May 12, 2022
Since the beginning of the year to 30th April the S&P500 is down 13%, the MSCI SMID Index down 8%, however the technology heavy NASDAQ has retraced 21%. With inflation driving the 10yr treasury yield over 3%, technology companies have fared worse than the overall market as these businesses are deemed to be “longer duration”. In other words, in aggregate, technology companies are expected to deliver a higher proportion of their cashflows in the distant future. In theory, these longer dated cashflows become comparatively less attractive than the certainty on bonds as interest rates rise. We don’t disagree.
Risk aversion towards the more speculative end of the technology market was warranted in our view as it wasn’t uncommon for unprofitable Small and Mid-Cap Software as a Service (SaaS) companies to trade at an eyewatering 30x sales during 2021. However, caught in the speculative unwind are several high-quality technology companies, which are not only highly profitable (cash flow today), but are also attractively priced even when factoring in higher rates.
Take Temenos for example, a leading provider of end-to-end packaged software to the banking and financial sector. It develops core and support banking solutions which are fully integrated and upgradeable to embrace industry digitisation and ‘open banking’. Amongst its 3,000 clients are 41 of the top 50 global banks, along with a long list of challenger organisations. The business is particularly strong in Europe and has built a rapidly growing beachhead in the US.
Temenos has several key attributes we look for in a business:
• Established and growing industry: Temenos’ banking clients are under pressure by new fintech alternatives, along with a desire for change amongst a retail customer base that is no longer happy with clunky legacy bank interfaces. Banks must adapt or die. As such, spending on core banking and adjacent services is currently tracking at around 10% per annum. Despite this attractive growth rate, third party banking software penetration remains low at 35%. Banking software remains particularly under penetrated as compared to other industries such as manufacturing at 61% and 53% for retail.
• High barriers to entry and switching costs: Thanks to its industry leading R&D spend of 20% to sales, Temenos has a bid win rate twice that of its nearest competitor (figure 1) and a customer retention rate of 98%. Typically, Temenos only loses customers to consolidation of client operations after an acquisition.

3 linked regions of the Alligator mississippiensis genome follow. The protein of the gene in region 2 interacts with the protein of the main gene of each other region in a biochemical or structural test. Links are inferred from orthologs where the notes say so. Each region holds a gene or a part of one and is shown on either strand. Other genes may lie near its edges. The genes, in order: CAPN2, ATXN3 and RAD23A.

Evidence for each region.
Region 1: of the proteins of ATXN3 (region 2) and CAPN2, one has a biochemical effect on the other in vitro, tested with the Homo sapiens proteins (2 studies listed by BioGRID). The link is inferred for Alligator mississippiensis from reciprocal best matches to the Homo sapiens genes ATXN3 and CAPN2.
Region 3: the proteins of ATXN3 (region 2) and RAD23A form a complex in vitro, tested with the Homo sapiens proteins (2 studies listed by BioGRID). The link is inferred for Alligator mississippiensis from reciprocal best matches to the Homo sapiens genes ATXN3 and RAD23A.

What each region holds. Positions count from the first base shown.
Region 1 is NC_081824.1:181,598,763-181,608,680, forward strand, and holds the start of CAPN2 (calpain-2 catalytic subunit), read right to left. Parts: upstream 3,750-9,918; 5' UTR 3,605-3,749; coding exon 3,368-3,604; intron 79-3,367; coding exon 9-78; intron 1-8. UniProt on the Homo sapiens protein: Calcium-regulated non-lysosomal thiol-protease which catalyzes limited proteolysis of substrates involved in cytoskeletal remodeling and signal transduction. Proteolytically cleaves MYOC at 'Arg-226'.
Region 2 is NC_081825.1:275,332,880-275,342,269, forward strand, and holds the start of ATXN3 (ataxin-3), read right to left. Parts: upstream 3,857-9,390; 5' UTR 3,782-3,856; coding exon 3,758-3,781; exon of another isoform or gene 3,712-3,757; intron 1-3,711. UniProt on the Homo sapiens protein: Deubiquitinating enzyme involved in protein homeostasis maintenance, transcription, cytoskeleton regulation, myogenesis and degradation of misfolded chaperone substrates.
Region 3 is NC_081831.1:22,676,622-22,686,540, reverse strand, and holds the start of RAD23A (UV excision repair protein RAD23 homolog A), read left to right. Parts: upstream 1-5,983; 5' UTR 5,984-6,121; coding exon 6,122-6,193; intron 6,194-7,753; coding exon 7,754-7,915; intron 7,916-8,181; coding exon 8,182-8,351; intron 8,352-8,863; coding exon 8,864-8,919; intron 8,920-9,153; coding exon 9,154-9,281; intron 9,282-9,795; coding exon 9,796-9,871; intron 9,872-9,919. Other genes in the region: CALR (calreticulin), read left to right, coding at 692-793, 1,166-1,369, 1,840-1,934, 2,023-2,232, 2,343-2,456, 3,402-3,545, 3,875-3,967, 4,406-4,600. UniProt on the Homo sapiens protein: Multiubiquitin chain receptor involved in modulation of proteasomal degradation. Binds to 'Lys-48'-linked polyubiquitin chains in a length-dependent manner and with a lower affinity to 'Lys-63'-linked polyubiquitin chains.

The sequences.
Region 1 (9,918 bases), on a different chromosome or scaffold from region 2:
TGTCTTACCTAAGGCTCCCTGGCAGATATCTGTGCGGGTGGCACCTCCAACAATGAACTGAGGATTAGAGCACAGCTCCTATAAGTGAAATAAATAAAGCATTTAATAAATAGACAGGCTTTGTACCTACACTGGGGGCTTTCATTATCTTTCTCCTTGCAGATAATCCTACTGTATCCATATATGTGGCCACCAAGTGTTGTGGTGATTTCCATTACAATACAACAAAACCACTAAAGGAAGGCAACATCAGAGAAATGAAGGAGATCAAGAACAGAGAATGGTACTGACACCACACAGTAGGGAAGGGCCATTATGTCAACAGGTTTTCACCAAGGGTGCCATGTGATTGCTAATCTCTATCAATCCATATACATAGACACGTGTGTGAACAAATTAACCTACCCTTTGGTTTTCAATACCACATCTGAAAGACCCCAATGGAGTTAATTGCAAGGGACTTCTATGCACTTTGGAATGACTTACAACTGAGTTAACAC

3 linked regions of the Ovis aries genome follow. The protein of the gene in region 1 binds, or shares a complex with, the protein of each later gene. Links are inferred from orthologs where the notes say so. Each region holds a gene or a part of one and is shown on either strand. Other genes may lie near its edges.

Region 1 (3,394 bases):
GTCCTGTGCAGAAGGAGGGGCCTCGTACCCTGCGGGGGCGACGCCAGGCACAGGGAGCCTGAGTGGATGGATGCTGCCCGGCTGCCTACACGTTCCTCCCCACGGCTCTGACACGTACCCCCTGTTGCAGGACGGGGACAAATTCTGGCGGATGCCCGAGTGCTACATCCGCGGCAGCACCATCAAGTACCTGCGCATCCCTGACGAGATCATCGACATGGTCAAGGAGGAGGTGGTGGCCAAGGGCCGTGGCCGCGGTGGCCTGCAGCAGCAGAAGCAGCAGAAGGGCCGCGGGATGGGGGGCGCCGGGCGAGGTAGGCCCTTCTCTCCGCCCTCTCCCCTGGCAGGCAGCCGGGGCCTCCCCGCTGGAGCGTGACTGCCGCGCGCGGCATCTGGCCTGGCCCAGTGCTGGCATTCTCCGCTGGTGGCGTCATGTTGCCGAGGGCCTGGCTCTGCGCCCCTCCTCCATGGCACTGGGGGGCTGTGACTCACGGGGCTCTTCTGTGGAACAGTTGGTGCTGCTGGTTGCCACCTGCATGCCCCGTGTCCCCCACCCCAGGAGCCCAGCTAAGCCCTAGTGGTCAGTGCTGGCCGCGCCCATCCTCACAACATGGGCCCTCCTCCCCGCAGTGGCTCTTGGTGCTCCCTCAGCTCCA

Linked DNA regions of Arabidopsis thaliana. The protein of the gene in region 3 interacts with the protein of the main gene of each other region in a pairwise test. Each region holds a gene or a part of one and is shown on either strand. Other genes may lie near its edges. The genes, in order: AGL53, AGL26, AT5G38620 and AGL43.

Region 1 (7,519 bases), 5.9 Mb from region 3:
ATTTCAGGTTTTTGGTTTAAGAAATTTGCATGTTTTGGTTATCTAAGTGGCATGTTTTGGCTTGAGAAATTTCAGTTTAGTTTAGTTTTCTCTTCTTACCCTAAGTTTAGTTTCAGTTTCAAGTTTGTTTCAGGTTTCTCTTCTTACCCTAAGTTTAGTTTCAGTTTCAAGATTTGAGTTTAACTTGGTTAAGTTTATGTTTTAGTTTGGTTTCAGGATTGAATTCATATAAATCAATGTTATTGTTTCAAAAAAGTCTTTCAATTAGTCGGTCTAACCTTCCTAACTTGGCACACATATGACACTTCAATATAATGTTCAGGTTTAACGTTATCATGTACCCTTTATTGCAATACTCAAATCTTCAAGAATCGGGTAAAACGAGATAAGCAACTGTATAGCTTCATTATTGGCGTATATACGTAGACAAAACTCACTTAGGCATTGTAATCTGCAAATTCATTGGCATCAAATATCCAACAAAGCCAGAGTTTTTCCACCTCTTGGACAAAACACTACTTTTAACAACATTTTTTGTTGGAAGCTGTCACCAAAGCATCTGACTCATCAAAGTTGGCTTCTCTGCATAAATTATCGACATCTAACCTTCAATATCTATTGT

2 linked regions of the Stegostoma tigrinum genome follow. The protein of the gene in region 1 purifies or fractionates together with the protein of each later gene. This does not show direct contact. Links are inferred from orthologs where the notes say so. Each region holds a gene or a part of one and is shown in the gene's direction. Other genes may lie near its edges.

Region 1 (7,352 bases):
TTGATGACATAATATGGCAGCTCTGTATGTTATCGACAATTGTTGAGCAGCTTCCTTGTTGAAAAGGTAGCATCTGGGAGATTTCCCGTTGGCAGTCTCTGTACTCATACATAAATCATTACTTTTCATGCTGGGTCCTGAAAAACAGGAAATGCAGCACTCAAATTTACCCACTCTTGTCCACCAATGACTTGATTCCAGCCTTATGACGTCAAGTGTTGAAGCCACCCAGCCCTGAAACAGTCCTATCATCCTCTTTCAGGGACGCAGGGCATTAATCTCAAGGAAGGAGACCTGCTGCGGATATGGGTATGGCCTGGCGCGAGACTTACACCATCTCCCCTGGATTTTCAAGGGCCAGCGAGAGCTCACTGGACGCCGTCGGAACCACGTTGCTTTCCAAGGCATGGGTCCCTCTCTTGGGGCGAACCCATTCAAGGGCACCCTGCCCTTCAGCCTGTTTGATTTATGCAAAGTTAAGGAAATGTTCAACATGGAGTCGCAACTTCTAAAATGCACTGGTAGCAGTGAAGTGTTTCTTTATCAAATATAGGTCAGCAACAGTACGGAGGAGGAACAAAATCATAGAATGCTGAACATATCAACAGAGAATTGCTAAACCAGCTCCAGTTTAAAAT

• Attractive financial characteristics: Over the past decade, Temenos’ revenues have grown at 8% annually which combined with margin expansion has resulted in earnings per share growth of 19% over the same period. The attractive cash generative characteristic of the business model means free cash flow conversion is over 100% of earnings – cash that can be used to deleverage quickly from acquisitions or put towards share repurchases.
The Fairlight View
Clearly Temenos has developed an attractive business model - at one point the market ascribed a forward price to earnings ratio of 57x to this business. However, over the past two years, the share price has lagged the MSCI Global SMID index by 65%, creating an interesting opportunity to own this industry leading franchise.
Temenos’ earnings multiple has derated over the past two years on a combination of factors, not least of which is the fear surrounding the transition of the business to a new financial model. Technology businesses such as Temenos have traditionally sold their solutions under a license and maintenance framework, charging for the product up front with a recurring payment for updates and services over a multiyear time frame.
The banking industry has been late to the Software as a Service model (or subscription model) as tinkering with core banking systems is not high on banking Chief Information Officers list of priorities given the complexities involved. However, with the flexibility and security improvements this model affords, along with a less burdensome investment for inhouse technologists, there is an accelerating trend to this delivery method even amongst the industry’s largest and slowest moving clients.
In adjacent verticals, technology companies that have successfully transitioned to a SaaS framework have seen a 30-60% uplift in their total contract value, however, there remains some skepticism that Temenos’ transition to this new model will run smoothly. Perhaps missed by the market is that Temenos has been successfully operating smaller SaaS operations across most parts of its business since 2010, including in real time core processing. We believe management is well versed in the technicalities required to support the model change across the balance of its business lines and remain confident that shareholders will benefit from the transition.
Temenos recently reported its quarterly result, where sequential growth of its order book has improved from 10% to 25%, following a rebound in European demand and further market share gains in the US. During April, Temenos traded at 21x earnings per share, which we believe exhibits remarkable value for a business that is well placed to generate annual EPS growth in the high teens over the next five years.